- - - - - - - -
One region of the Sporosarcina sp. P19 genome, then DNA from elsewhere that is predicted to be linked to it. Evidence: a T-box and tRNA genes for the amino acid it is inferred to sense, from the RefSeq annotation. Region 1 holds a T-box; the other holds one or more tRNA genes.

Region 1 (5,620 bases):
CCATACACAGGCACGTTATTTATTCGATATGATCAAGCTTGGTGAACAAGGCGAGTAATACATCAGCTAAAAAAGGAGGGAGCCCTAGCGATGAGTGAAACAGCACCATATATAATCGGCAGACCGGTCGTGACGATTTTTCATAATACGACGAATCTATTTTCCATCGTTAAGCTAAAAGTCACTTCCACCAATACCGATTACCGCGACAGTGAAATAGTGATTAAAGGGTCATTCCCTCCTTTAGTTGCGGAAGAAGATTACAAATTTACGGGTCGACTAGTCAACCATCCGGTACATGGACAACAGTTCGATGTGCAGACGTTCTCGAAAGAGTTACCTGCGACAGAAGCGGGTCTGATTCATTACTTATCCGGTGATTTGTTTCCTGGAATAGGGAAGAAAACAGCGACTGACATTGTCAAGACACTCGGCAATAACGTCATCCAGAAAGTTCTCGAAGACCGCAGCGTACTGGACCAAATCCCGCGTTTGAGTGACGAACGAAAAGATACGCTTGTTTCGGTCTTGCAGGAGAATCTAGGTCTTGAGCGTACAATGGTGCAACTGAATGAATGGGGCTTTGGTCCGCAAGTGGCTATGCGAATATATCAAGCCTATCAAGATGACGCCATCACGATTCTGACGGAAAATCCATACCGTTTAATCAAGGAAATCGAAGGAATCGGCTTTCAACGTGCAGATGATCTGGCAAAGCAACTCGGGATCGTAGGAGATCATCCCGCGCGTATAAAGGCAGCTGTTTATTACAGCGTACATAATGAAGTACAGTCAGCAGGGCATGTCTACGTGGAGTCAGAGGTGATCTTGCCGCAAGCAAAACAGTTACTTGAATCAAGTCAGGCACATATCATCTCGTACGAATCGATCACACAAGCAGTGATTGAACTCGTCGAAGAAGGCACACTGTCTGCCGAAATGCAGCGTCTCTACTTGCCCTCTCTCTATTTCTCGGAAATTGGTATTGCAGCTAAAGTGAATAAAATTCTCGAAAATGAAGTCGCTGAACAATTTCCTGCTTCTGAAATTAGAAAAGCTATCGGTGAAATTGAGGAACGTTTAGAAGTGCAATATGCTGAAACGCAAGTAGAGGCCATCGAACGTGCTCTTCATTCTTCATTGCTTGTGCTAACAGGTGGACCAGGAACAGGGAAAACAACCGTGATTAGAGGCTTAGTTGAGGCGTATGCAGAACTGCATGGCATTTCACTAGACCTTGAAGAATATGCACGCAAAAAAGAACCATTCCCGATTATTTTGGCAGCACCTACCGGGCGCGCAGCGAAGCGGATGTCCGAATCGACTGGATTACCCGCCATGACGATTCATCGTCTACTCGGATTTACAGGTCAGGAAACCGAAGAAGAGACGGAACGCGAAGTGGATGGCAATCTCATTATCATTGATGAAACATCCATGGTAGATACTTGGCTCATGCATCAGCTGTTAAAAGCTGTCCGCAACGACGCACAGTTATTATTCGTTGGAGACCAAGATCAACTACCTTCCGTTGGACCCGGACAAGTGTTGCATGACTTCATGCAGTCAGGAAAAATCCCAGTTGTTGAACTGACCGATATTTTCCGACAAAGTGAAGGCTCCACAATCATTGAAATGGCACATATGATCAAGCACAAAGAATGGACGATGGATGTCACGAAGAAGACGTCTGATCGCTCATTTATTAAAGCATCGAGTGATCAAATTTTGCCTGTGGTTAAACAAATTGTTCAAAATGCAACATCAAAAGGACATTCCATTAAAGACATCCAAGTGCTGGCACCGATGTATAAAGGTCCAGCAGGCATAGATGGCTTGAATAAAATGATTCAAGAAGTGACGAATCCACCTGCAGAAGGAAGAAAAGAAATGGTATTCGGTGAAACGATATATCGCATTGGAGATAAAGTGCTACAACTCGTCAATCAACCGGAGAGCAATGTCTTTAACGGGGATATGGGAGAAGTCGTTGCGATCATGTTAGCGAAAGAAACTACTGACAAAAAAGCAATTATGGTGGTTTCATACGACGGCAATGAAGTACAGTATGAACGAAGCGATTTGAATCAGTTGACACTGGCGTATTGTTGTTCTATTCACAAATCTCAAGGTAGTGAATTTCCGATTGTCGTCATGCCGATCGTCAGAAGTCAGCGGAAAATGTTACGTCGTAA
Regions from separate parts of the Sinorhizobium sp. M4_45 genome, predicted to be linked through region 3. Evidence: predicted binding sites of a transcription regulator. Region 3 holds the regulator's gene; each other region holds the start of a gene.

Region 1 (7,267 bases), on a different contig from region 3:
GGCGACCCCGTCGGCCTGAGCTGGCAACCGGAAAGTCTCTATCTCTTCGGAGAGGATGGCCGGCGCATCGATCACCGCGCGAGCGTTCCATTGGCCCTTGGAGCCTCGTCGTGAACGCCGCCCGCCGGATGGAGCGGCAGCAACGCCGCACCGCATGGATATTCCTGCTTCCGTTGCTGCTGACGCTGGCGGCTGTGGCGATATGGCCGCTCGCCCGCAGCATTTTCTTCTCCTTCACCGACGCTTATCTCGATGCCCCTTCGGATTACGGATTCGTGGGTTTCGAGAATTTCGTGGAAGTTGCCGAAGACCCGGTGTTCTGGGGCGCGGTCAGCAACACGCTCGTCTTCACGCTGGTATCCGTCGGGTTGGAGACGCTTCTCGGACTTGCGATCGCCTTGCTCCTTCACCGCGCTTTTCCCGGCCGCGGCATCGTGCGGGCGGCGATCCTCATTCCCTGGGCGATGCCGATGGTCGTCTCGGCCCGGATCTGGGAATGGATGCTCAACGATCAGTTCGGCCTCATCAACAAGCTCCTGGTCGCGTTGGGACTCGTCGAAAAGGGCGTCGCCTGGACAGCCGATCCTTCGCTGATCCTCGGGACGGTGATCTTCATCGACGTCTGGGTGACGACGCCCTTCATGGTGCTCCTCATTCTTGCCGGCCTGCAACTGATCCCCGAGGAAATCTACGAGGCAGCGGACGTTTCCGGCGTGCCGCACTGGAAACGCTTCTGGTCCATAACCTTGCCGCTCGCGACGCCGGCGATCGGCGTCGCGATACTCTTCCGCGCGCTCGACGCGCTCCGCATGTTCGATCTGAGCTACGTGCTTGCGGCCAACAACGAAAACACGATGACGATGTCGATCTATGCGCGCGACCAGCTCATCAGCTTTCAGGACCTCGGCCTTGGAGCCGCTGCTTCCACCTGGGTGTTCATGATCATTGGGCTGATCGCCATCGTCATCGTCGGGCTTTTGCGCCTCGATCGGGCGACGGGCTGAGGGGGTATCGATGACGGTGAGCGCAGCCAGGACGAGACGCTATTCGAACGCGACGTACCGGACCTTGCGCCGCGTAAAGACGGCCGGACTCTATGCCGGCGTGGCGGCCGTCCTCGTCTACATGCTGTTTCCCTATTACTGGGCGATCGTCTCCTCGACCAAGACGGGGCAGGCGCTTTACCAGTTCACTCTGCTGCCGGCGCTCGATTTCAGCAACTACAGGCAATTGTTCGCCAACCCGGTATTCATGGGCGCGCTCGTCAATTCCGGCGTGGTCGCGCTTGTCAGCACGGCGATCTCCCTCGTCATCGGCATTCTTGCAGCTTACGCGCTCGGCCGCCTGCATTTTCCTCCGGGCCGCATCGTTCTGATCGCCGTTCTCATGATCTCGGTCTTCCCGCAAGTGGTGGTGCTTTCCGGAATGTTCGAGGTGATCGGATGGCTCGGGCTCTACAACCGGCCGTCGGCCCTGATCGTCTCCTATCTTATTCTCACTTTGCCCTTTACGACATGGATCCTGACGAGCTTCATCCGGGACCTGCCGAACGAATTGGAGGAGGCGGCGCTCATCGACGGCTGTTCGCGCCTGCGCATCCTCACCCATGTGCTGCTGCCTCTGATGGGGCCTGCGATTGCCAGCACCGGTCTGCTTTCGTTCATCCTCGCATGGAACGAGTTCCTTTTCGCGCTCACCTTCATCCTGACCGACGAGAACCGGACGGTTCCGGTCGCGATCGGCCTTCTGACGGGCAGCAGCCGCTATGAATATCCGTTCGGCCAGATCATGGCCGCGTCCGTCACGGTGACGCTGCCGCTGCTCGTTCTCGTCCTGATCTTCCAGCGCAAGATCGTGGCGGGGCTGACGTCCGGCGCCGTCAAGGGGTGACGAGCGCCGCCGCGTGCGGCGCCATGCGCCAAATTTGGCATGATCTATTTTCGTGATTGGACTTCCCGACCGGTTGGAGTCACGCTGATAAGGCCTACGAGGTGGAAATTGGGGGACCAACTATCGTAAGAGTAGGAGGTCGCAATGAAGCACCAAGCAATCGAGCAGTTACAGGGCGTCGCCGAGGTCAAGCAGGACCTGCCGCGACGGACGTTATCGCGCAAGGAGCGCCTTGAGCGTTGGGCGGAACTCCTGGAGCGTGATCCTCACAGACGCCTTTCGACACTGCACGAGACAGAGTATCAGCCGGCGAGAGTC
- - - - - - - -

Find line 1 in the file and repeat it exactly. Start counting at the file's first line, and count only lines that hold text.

One region of the Sporosarcina sp. P19 genome, then DNA from elsewhere that is predicted to be linked to it. Evidence: a T-box and tRNA genes for the amino acid it is inferred to sense, from the RefSeq annotation. Region 1 holds a T-box; the other holds one or more tRNA genes.